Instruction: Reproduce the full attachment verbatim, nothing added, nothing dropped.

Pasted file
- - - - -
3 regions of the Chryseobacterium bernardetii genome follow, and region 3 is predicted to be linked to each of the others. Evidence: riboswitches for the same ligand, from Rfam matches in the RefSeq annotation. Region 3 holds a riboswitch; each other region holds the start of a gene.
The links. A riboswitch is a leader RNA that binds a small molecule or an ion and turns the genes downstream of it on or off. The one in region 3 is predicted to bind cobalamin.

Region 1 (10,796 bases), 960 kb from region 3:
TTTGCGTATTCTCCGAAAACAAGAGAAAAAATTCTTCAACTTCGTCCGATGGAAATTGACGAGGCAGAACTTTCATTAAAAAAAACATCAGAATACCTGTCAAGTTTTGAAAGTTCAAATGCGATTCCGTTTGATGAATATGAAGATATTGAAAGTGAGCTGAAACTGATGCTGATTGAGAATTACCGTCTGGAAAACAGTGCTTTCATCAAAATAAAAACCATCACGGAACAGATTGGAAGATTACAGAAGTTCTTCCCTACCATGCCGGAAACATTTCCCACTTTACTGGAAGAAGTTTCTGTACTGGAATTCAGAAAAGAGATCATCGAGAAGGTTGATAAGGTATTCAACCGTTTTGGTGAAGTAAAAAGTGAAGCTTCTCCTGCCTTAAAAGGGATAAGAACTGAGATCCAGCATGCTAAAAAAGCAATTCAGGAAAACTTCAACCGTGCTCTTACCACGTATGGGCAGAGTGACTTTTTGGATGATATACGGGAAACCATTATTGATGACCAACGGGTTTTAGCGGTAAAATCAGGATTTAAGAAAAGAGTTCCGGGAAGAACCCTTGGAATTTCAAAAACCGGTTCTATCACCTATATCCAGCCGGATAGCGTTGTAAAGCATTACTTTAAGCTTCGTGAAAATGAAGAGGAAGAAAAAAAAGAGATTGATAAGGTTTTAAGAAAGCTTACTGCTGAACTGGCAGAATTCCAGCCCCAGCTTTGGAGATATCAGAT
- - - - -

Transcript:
3 regions of the Chryseobacterium bernardetii genome follow, and region 3 is predicted to be linked to each of the others. Evidence: riboswitches for the same ligand, from Rfam matches in the RefSeq annotation. Region 3 holds a riboswitch; each other region holds the start of a gene.
The links. A riboswitch is a leader RNA that binds a small molecule or an ion and turns the genes downstream of it on or off. The one in region 3 is predicted to bind cobalamin.

Region 1 (10,796 bases), 960 kb from region 3:
TTTGCGTATTCTCCGAAAACAAGAGAAAAAATTCTTCAACTTCGTCCGATGGAAATTGACGAGGCAGAACTTTCATTAAAAAAAACATCAGAATACCTGTCAAGTTTTGAAAGTTCAAATGCGATTCCGTTTGATGAATATGAAGATATTGAAAGTGAGCTGAAACTGATGCTGATTGAGAATTACCGTCTGGAAAACAGTGCTTTCATCAAAATAAAAACCATCACGGAACAGATTGGAAGATTACAGAAGTTCTTCCCTACCATGCCGGAAACATTTCCCACTTTACTGGAAGAAGTTTCTGTACTGGAATTCAGAAAAGAGATCATCGAGAAGGTTGATAAGGTATTCAACCGTTTTGGTGAAGTAAAAAGTGAAGCTTCTCCTGCCTTAAAAGGGATAAGAACTGAGATCCAGCATGCTAAAAAAGCAATTCAGGAAAACTTCAACCGTGCTCTTACCACGTATGGGCAGAGTGACTTTTTGGATGATATACGGGAAACCATTATTGATGACCAACGGGTTTTAGCGGTAAAATCAGGATTTAAGAAAAGAGTTCCGGGAAGAACCCTTGGAATTTCAAAAACCGGTTCTATCACCTATATCCAGCCGGATAGCGTTGTAAAGCATTACTTTAAGCTTCGTGAAAATGAAGAGGAAGAAAAAAAAGAGATTGATAAGGTTTTAAGAAAGCTTACTGCTGAACTGGCAGAATTCCAGCCCCAGCTTTGGAGATATCAGAT